What should we take from this? It is likely that care at a specialized center would improve OHCA outcomes, and perhaps most of the negative associations are due to the variable causes and dismal outcomes of OHCA in general. Also, as we improve field diagnosis and treatment, we are likely to see better triage and redirection of patients to the appropriate facility. The simple question, easily answered is: “Would you want yourself or your family member (or your patient) to be treated at a CAC for OHCA?” And the answer, uniformly, would be “Yes”. However, what if that trip entailed CPR en route while the EMS team passes by 3 other non-CAC hospitals? That answer is less clear. Also, minimal data exists to support the transfer of OHCA patients from one hospital to another, barring the availability of specialized treatments.

It is unlikely that we will see high-quality randomized data regarding treatment of OHCA at CAC, so future investigators will need to remain innovative with regards to how this issue is studied, and changes may be needed in how regional triage and management for OHCA are structured.

Joseph B, Zeeshan M, Sakran JV, et al. Nationwide Analysis of Resuscitative Endovascular Balloon Occlusion of the Aorta in Civilian Trauma. JAMA Surg. March 2019. Epub ahead of print.

Endovascular balloon occlusion of the aorta (REBOA) is a technique for controlling non-compressible hemorrhage, usually resulting from traumatic injury. Compared to emergency resuscitative thoracotomy, the use of REBOA has been associated with trend toward reduced mortality. However, the indications for REBOA use are broader than those for thoracotomy, so direct comparison may not be appropriate. For this article in JAMA Surgery, Joseph and colleagues queried the ACS-TQIP database for use of REBOA in trauma populations. The group identified 140 instances of REBOA use, and on the whole, these patients were younger, more severely injured, and hemodynamically compromised.

Using 2:1 matching to control for injury severity and mechanism, age, sex, race and hemodynamics on presentation, Dr. Joseph and his group discovered an increase in mortality in the REBOA group when compared to those patients who did not receive REBOA (35.7% to 18.9%), most significantly in the first 24 hours of hospitalization. In addition, development of AKI (10.7% to 3.2%) and lower limb amputation (3.6% to 0.7%) were significantly higher in the REBOA group relative to control. These findings contradicted the hypothesis that REBOA use would be associated with improved survival in a cohort of trauma patients.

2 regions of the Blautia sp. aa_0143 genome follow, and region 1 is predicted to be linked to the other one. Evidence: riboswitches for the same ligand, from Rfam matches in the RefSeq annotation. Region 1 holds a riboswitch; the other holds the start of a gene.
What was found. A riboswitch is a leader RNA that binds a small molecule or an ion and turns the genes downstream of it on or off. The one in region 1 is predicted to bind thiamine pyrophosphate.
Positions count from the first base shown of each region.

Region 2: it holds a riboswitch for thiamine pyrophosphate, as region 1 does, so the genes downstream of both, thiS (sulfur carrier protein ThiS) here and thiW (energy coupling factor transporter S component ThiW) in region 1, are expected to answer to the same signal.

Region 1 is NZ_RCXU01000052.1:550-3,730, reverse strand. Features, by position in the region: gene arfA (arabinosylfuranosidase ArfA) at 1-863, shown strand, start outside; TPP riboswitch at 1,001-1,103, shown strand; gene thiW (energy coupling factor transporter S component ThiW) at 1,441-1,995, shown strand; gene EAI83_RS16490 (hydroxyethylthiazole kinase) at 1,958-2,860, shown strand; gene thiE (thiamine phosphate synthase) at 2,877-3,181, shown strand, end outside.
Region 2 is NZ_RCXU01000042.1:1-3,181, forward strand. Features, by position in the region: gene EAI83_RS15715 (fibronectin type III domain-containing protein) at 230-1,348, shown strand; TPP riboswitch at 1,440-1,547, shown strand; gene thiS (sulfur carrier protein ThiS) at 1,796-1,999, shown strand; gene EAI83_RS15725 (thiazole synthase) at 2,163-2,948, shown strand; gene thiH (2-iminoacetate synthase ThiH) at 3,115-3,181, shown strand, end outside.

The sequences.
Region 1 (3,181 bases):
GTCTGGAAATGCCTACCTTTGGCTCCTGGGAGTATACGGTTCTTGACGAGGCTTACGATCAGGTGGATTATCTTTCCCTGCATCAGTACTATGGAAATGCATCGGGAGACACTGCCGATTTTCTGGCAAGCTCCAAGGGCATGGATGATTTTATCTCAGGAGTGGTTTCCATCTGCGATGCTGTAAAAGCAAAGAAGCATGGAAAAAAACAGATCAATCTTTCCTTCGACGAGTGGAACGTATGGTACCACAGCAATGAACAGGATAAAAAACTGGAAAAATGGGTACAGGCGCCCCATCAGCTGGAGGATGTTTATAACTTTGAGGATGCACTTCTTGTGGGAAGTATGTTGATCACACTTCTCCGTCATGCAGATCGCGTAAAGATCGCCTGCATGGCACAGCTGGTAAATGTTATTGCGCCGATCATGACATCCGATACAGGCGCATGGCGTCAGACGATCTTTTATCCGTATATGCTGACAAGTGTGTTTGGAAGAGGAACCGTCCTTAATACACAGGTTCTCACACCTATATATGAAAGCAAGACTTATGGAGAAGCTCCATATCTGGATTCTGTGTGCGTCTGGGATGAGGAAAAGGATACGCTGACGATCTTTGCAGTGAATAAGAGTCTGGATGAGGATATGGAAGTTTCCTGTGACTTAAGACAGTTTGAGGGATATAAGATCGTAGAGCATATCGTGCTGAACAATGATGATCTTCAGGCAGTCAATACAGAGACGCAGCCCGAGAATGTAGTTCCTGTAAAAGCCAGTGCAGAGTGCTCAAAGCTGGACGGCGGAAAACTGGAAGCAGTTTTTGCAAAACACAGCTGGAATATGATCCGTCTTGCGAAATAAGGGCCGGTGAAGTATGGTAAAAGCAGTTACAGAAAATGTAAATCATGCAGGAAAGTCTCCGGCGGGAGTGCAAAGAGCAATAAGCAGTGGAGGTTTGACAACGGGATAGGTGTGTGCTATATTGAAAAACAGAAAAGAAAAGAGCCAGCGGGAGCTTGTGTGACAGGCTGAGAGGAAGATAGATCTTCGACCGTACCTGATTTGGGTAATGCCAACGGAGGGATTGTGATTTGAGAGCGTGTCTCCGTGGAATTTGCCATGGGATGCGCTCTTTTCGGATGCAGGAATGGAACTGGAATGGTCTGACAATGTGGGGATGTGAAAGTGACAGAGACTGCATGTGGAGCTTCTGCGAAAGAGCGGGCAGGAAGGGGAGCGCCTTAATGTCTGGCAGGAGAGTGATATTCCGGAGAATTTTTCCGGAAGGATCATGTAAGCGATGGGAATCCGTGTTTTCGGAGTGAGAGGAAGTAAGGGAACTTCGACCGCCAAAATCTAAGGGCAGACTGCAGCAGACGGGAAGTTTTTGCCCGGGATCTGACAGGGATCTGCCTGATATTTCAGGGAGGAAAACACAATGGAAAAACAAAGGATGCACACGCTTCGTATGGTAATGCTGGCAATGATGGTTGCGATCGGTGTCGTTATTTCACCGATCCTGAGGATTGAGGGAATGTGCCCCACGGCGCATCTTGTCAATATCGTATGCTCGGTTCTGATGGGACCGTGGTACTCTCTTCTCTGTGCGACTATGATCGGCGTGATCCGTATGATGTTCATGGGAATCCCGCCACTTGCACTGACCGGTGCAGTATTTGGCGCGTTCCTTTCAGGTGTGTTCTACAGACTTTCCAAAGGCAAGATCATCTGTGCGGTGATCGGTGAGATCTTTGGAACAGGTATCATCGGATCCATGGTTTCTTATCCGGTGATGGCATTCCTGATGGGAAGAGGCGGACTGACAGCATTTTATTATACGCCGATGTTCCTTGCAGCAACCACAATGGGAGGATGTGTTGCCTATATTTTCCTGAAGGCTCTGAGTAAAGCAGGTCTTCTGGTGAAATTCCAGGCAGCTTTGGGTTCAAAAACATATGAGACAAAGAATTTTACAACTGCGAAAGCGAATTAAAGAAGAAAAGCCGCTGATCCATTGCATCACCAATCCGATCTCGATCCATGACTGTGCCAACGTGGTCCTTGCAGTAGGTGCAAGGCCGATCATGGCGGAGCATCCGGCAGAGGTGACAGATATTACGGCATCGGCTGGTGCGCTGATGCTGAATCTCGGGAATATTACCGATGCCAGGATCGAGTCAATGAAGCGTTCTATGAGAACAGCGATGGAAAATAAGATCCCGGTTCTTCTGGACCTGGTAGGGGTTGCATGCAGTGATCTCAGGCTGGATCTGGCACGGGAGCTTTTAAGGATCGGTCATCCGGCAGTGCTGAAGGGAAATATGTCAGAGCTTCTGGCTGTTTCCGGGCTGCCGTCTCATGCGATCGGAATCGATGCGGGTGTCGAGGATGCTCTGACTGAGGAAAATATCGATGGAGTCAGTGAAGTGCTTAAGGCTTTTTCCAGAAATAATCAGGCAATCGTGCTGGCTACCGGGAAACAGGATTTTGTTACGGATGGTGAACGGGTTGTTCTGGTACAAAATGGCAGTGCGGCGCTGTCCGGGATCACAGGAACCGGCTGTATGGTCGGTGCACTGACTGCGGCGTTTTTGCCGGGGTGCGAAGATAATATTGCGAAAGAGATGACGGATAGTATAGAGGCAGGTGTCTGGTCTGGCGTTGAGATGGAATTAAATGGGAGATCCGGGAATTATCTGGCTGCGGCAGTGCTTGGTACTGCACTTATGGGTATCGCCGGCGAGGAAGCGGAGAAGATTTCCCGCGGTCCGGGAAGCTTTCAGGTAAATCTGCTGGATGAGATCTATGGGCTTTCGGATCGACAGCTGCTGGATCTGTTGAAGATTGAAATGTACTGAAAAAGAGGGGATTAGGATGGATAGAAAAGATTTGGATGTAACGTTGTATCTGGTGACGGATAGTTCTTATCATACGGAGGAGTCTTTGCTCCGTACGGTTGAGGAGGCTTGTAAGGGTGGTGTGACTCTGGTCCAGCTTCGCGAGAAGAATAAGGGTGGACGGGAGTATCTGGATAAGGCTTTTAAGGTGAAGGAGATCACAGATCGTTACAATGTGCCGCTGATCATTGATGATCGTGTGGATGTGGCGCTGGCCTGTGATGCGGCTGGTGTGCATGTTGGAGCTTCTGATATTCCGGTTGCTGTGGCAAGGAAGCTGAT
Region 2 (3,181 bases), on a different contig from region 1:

Evident in the data, and commented on by the authors, is the fact that REBOA placement was associated with a prolongation in the time to definitive control of bleeding source, either angiographically or via laparotomy. Increases in mortality are seen with even small delays to source control, and the use of REBOA may reduce the urgency with which patients receive definitive control. In addition, placement of the REBOA device takes minutes on its own, although it is unclear if that delays the time to bleeding control. The increased risk of renal and limb complications in the REBOA group are not perplexing, given the potential for direct arterial injury, plaque mobilization and occlusion of aortoiliac blood flow with balloon occlusion. In short, as REBOA has expanded opportunities for temporizing life-threatening hemorrhage, we should be mindful of its risks and limitations.


C. Patrick Henson, DO
Department of Anesthesiology, Division of Anesthesiology Critical Care
Vanderbilt University Medical Center
Nashville, Tennessee